Classification of Chronic Kidney Disease Patients via k-important Neighbors in High Dimensional Metabolomics Dataset

Document Type: Original Article

Authors

1 Assistant Professor, Department of Biostatistics and Epidemiology, Faculty of Health, Shahrekord University of Medical Sciences, Shahrekord, Iran

2 Assistant Professor, Chronic Kidney Disease Research Center, Labbafinejad Hospital, Shahid Beheshti University of Medical Sciences, Tehran, Iran

3 Professor, Urology and Nephrology Research Center, Labafinejad Hospital, Shahid Beheshti University of Medical Sciences, Tehran, Iran

Abstract

Background: Chronic kidney disease (CKD), characterized by progressive loss of renal function, is becoming a growing problem in the general population. New analytical technologies such as “omics”-based approaches, including metabolomics, provide a useful platform for biomarker discovery and improvement of CKD management. In metabolomics studies, not only prediction accuracy is attractive, but also variable importance is critical because the identified biomarkers reveal pathogenic metabolic processes underlying the progression of chronic kidney disease. We aimed to use k-important neighbors (KIN), for the analysis of a high dimensional metabolomics dataset to classify patients into mild or advanced progression of CKD.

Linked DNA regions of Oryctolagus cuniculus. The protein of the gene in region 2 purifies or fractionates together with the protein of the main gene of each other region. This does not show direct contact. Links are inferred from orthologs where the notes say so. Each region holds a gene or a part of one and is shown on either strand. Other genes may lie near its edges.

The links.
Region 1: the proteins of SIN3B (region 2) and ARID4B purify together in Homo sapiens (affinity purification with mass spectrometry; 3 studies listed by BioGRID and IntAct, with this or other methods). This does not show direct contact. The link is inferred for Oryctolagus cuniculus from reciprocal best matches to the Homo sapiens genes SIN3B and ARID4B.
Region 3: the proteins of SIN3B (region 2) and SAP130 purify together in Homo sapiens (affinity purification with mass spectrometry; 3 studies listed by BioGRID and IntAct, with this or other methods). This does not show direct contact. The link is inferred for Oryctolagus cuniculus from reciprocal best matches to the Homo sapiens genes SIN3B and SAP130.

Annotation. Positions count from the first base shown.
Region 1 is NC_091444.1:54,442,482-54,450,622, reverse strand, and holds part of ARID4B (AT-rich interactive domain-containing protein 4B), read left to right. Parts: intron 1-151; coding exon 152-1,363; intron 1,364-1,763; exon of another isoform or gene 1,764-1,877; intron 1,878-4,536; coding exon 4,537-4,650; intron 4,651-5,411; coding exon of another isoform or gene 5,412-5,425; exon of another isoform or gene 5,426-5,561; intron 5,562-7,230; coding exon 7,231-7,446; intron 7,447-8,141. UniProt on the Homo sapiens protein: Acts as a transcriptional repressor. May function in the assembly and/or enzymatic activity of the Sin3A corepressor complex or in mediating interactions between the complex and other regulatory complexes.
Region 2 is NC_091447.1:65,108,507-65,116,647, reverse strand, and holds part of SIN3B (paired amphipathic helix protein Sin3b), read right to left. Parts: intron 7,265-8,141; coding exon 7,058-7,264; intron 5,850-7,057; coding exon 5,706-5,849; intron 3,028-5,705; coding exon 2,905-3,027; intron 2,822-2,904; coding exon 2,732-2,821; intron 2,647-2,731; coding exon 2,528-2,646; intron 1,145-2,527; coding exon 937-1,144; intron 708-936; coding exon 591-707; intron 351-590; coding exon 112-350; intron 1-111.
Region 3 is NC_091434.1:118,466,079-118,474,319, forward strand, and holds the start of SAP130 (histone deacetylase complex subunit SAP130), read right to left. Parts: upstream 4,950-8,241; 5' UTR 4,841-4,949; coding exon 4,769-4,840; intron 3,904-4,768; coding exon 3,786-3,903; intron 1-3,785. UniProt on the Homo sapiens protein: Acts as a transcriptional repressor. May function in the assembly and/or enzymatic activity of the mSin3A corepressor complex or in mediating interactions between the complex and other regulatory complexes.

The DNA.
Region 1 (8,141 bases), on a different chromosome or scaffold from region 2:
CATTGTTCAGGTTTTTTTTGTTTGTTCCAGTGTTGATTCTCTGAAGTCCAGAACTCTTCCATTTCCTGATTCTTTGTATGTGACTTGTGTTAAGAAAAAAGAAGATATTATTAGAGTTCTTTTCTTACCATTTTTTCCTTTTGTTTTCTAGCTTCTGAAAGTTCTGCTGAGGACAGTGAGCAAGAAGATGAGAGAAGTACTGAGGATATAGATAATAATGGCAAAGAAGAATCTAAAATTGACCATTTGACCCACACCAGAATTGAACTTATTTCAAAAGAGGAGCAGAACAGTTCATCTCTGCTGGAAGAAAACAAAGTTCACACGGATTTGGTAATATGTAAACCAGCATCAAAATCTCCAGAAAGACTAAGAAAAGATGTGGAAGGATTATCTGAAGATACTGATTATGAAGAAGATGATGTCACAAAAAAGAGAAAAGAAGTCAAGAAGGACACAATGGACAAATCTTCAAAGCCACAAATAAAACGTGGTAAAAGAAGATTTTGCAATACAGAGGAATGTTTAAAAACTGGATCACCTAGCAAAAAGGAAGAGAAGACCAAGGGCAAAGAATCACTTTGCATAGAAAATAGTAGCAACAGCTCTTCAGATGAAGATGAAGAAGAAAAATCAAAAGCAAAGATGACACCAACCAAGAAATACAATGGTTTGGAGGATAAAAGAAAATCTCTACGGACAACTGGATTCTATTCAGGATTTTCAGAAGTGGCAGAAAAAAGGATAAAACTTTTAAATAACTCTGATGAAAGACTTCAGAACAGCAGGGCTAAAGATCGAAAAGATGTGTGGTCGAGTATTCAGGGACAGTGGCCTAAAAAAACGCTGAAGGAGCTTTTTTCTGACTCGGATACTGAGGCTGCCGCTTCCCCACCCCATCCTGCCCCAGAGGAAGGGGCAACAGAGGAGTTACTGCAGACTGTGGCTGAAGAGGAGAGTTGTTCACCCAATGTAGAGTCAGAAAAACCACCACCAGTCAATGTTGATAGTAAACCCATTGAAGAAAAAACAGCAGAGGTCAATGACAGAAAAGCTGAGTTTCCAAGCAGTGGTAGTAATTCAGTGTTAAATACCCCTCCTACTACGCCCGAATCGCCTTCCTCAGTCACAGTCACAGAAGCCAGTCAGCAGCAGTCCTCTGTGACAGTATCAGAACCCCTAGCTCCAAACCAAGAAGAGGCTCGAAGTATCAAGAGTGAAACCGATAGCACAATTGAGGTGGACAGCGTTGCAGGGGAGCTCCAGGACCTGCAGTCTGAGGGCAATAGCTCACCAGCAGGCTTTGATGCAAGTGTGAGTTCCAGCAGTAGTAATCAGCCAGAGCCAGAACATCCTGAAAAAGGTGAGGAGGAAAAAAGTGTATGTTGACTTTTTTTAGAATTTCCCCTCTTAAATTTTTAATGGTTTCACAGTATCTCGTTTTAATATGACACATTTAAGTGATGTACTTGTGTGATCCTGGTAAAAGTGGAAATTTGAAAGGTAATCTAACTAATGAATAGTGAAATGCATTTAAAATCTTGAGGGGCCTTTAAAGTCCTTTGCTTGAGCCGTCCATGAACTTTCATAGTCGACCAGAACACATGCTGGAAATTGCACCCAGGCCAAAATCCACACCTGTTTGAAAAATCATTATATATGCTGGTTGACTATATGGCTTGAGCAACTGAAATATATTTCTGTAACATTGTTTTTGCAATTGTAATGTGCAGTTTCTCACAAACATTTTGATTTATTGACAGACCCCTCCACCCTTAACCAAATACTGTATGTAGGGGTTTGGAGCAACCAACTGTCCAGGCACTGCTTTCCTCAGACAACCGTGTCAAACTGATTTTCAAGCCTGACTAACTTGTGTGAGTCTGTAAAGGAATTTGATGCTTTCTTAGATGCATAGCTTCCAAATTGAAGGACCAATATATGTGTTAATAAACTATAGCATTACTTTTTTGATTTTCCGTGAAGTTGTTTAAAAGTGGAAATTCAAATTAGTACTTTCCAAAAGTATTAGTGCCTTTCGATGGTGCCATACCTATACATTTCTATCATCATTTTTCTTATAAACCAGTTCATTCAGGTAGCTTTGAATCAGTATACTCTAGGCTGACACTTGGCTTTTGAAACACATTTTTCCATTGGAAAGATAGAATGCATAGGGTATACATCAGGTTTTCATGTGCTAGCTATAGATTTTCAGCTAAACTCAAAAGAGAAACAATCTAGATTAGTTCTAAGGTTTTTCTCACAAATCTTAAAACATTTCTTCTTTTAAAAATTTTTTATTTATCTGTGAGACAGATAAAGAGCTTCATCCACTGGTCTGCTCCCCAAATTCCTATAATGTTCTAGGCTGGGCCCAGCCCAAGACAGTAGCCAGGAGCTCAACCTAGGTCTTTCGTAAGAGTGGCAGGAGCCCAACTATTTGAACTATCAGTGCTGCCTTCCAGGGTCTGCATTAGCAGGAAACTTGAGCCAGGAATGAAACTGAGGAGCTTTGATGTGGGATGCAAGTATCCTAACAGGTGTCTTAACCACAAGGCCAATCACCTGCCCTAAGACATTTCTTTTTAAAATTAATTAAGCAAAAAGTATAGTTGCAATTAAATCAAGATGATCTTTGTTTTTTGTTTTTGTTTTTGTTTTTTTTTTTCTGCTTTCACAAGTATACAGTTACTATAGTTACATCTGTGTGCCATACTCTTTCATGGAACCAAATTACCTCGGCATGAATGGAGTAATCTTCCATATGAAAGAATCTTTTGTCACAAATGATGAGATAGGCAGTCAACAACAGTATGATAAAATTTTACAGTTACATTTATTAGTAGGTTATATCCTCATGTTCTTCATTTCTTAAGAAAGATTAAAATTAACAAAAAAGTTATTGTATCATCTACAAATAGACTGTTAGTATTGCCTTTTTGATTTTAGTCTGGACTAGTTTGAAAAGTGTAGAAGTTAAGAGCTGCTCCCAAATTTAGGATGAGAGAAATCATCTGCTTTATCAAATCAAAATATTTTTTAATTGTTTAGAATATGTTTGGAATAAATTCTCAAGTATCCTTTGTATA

Methods: Urine samples were collected from CKD patients (n=73). The patients were classified based on metabolite biomarkers into the two groups: mild CKD (glomerular filtration rate (GFR)> 60 mL/min per 1·73 m2) and advanced CKD (GFR<60 mL/min per 1·73 m2). Accordingly, 48 and 25 patients were in mild (class 1) and advanced (class 2) groups respectively. Recently, KIN was proposed as a novel approach to high dimensional binary classification settings. Through employing a hybrid dissimilarity measure in KIN, it is possible to incorporate information of variables and distances simultaneously.
Results: The proposed KIN not only selected a few number of biomarkers, it also reached a higher accuracy compared to traditional k-nearest neighbors (61.2% versus 60.4%) and random forest (61.2% versus 58.5%) which are currently known as the best classifieres.
Conclusion: Real metabolomics dataset demonstrate the superiority of proposed KIN versus KNN in terms of both classification accuracy and variable importance.

Keywords


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